Chinese New Year from the Sidelines

By Heidi Lewis

Play-by-play announcer, Joe, and his trusty color commentator, Bo, stand on the sidelines of Time.

Joe: “Well, Bo, here we are again—another spin of the zodiac. This is exciting! Children clutching bright red envelopes, piles of mandarins brightening up the place, and concussions of firecrackers sound like applause greeting the Year of the Serpent!”

Bo: “Indeed, the Chinese lunar new year begins with a new moon in Aquarius. It’s sure a colorful festival, Joe! Rife with traditions and symbolism. Many foods and objects carry great significance and blessings for luck in the new year.”

Joe: “Everything is so colorful!”

Bo: “Red is a particularly auspicious color, Joe. It adorns everything from envelopes with lucky money to lanterns, clothing, and decorations. And oranges—especially mandarins—are used as offerings. Their sweetness is symbolic of abundance and joy, and the bright orange color symbolizes prosperity. A gift of a mandarin with stem and leaves still attached is extra lucky.”

Joe: “What about other fruit, like apples?

Bo: “Well, Joe, when apples are given, they symbolize peace and wisdom—and bananas symbolize a wish for brilliance at work or school.”

Joe: “Chinese New Year’s eve is actually a quiet time for family, when folks come together for a reunion dinner. Those feasts are especially replete with symbolism. Shiitake mushrooms represent longevity and a reminder to seize opportunity. Green vegetables symbolize financial good fortune; and of course, when all veggies are mixed together, it’s metaphor for family harmony!”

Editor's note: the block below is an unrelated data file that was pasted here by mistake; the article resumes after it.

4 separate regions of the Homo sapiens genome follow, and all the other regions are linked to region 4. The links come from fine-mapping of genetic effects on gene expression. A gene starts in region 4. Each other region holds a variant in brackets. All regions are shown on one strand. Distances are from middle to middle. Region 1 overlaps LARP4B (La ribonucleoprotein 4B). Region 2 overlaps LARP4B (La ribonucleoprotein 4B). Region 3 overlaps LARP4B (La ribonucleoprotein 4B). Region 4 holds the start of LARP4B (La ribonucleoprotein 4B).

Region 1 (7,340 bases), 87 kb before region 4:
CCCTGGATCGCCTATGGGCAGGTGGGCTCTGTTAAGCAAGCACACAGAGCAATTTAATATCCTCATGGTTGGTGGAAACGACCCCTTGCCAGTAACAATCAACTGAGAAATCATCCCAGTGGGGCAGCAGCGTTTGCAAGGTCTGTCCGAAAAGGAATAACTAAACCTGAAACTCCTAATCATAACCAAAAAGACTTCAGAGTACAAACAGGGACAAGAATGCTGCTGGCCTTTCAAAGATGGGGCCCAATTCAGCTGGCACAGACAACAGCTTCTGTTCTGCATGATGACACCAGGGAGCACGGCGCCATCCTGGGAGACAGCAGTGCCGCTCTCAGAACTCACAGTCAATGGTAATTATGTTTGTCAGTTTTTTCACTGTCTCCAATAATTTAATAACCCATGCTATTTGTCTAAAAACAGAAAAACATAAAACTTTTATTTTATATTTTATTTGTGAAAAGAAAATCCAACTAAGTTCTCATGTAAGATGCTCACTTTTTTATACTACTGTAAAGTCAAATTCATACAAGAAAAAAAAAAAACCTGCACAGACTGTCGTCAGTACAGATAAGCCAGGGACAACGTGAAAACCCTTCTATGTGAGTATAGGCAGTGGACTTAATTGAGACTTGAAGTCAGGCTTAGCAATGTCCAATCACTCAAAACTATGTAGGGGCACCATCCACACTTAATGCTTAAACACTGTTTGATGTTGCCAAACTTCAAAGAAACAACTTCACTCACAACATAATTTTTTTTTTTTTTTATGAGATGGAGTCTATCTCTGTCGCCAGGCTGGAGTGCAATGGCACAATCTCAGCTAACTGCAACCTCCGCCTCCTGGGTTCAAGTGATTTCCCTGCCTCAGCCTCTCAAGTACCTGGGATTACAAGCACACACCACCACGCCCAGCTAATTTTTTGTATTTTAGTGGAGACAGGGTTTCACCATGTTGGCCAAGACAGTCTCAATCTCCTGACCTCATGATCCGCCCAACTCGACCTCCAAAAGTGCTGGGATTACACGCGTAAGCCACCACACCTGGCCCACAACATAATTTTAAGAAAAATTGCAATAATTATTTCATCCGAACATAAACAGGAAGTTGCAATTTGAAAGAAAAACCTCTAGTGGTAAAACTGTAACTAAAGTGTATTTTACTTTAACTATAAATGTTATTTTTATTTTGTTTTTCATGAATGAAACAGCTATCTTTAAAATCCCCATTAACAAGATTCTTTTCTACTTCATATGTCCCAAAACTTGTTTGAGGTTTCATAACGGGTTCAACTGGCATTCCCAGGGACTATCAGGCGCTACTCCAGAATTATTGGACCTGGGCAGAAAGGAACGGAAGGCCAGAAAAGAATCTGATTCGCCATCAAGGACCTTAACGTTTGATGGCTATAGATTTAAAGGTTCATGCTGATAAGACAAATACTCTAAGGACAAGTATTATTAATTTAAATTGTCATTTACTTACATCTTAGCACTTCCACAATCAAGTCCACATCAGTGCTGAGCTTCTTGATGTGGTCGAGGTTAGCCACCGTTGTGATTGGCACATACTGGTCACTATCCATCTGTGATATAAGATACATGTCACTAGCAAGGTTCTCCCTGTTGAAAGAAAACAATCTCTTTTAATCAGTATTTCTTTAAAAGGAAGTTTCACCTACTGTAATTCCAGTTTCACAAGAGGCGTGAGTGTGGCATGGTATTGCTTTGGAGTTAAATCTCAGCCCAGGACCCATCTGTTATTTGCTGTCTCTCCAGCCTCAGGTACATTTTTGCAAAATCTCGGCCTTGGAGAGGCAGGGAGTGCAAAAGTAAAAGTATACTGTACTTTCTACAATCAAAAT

Bo: “This is great stuff, Joe. It’s making me hungry!”

Joe: “Bo, do you have any predictions for the Year of the Serpent?”

Bo: “Well, wiser folks than I have that job, but it’s a good year to shed the old and make a change. So eat more fruit and veggies!”

Joe: “Did Vince Lombardi say that?”

Bo: “No—my mom.”

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The FruitGuys Magazine is your source for workplace culture, trends and healthy living. Previously known as The FruitGuys Almanac, the Magazine began in 2007. Editors and contributors include nationally known journalists and food writers. Submissions and suggestions can be sent to the editor.